Trainees also learned what methods and facilities are necessary to produce spawn. While these initial trainings took place in the living room of one of the members, F2F arranged a visit to the Universidad del Valle de Guatemala (UVG) where participants observed and practiced with key equipment necessary for a spawn production facility. After this visit, Visión Maya realized they needed their own laboratory. With the support of a small loan, Visión Maya members built a mycelium lab in their headquarters, modeled off of the design of the lab they visited at UVG. On their first attempt at making mycelium in their new lab, Visión Maya members only produced two successful petri dishes out of twenty; but on their second try, they made nine out of twenty. Visión Maya still has a long journey ahead but this was a critical first step in their efforts to sustainably produce their own seed supply and grow enough high-quality mushrooms to reach local and national markets. Read more about their work...

Nicaragua Cheese

Partners’ F2F Program in Nicaragua has been working in the dairy value chain for many years, including helping small and medium-scale farmers and processors improve their cheese production. One of these farmers is Leonardo Castro, who sells Gouda and other products through his enterprise Queso San Ramon. F2F has been working with Leonardo on improving his family-owned dairy farm’s practices, production, and cheese quality. His goals include diversifying his cheese products, improving cheese quality, and increasing production, sales, and access to niche markets.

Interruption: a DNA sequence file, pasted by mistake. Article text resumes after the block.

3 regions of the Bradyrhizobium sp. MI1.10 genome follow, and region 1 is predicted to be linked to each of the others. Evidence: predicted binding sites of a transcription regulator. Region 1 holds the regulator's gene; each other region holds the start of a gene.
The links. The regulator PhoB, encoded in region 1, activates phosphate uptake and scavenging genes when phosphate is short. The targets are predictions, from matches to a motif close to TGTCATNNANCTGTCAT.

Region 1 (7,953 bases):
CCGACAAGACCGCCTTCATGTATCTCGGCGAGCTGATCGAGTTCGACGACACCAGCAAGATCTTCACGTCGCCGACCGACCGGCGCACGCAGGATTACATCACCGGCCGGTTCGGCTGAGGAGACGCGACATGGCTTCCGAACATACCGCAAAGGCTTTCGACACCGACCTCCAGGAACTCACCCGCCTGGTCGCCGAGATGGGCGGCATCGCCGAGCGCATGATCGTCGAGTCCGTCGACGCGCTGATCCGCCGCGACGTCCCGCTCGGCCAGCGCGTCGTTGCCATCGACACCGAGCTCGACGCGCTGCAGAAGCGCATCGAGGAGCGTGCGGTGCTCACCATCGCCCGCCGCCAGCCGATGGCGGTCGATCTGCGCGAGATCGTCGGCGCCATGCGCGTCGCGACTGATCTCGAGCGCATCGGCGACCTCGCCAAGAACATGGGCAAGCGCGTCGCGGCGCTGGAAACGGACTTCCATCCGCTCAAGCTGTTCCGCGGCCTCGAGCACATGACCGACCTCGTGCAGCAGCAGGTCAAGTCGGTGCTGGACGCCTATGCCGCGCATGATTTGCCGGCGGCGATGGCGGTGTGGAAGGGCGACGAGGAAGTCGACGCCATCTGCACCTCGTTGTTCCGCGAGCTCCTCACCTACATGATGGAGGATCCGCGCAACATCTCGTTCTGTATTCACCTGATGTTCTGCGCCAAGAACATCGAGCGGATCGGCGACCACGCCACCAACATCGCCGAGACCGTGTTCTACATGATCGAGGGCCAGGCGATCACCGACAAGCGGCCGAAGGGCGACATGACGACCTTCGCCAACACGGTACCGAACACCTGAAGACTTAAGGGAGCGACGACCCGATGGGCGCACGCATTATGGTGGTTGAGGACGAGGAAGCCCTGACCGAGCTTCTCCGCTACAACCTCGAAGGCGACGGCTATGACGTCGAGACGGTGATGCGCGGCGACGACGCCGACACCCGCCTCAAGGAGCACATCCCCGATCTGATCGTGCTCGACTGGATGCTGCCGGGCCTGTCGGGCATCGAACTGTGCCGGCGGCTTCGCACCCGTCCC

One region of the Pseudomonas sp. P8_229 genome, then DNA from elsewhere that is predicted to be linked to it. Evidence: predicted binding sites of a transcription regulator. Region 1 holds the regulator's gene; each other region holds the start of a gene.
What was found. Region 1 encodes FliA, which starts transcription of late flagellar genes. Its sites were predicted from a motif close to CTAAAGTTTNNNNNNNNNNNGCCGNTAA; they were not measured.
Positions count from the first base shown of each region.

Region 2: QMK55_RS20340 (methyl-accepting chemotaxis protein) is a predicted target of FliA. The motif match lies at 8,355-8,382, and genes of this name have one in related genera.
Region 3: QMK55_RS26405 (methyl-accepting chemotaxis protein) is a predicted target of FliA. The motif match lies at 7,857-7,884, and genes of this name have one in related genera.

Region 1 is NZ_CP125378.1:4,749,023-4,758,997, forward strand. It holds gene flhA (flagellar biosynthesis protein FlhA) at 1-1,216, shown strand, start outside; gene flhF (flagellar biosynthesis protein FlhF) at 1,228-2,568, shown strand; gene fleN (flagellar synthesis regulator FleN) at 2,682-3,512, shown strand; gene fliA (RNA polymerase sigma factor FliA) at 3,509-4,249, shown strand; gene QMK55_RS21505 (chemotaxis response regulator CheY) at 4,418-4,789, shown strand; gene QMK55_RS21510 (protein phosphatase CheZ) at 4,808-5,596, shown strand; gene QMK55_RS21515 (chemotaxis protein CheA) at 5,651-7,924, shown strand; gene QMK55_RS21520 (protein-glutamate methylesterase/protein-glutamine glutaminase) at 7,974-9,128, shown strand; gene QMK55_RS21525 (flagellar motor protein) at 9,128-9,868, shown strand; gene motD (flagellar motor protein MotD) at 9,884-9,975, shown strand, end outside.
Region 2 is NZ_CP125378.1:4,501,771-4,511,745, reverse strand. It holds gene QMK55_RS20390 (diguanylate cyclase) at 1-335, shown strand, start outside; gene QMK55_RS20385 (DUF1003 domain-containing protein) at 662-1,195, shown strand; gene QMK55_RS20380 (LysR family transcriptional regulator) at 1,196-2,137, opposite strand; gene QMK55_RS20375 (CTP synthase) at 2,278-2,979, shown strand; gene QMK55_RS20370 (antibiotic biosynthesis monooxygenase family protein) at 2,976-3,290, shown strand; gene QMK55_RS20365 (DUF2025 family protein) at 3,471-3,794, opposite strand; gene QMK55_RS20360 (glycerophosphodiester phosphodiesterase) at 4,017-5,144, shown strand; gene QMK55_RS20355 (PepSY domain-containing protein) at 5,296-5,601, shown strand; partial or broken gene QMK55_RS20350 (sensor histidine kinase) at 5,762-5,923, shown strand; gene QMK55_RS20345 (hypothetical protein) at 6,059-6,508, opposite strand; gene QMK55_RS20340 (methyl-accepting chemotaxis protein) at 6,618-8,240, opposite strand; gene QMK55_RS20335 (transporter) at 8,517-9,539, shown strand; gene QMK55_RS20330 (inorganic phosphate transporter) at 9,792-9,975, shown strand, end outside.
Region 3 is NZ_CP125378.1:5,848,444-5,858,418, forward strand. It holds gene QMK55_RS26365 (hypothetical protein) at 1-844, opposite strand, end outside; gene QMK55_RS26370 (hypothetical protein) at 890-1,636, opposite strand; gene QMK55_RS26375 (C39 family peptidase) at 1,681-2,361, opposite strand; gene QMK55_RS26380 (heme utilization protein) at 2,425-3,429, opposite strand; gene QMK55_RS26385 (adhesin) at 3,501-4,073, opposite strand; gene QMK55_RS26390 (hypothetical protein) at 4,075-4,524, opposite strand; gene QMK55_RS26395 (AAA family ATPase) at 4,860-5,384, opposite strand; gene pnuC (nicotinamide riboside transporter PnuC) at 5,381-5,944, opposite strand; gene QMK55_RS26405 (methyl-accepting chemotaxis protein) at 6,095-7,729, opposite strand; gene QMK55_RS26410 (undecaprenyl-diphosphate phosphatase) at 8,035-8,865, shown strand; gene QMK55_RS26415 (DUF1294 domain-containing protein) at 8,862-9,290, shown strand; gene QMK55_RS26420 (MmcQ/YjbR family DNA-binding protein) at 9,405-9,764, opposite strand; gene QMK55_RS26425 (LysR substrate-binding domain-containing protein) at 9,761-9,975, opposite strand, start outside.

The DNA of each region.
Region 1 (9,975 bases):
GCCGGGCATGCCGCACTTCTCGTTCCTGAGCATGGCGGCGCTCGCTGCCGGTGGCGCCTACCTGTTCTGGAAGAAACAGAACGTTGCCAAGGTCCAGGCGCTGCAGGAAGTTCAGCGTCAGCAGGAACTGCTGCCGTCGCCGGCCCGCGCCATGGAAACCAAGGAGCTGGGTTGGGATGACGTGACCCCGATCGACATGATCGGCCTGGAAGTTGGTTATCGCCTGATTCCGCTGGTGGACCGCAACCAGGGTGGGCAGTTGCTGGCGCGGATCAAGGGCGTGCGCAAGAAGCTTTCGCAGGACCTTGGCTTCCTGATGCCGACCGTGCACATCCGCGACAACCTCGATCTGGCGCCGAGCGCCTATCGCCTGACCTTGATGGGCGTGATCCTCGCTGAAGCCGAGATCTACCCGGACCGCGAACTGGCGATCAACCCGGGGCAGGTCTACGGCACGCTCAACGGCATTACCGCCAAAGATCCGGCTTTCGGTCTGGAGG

F2F technical specialist Daniel Hewitt, who has extensive experience in artisanal cheese production, HACCP, dairy products marketing, and related topics, traveled to Nicaragua multiple times to work with Leonardo on a variety of topics, including diversify and adding a cheddar-style cheese. Through hands-on activities and cheese-making workshops at the Queso San Ramon facility, Daniel was able to teach new practices of artisanal cheese-making. Activities included tweaking and experimenting with different starter culture and salt amounts, milk heating schedules, and pressing weights. Throughout these interactive trainings, Daniel facilitated discussions with Leonardo and his team about how these changes could impact the final cheese product. The group also learned how to use new cheese-making equipment.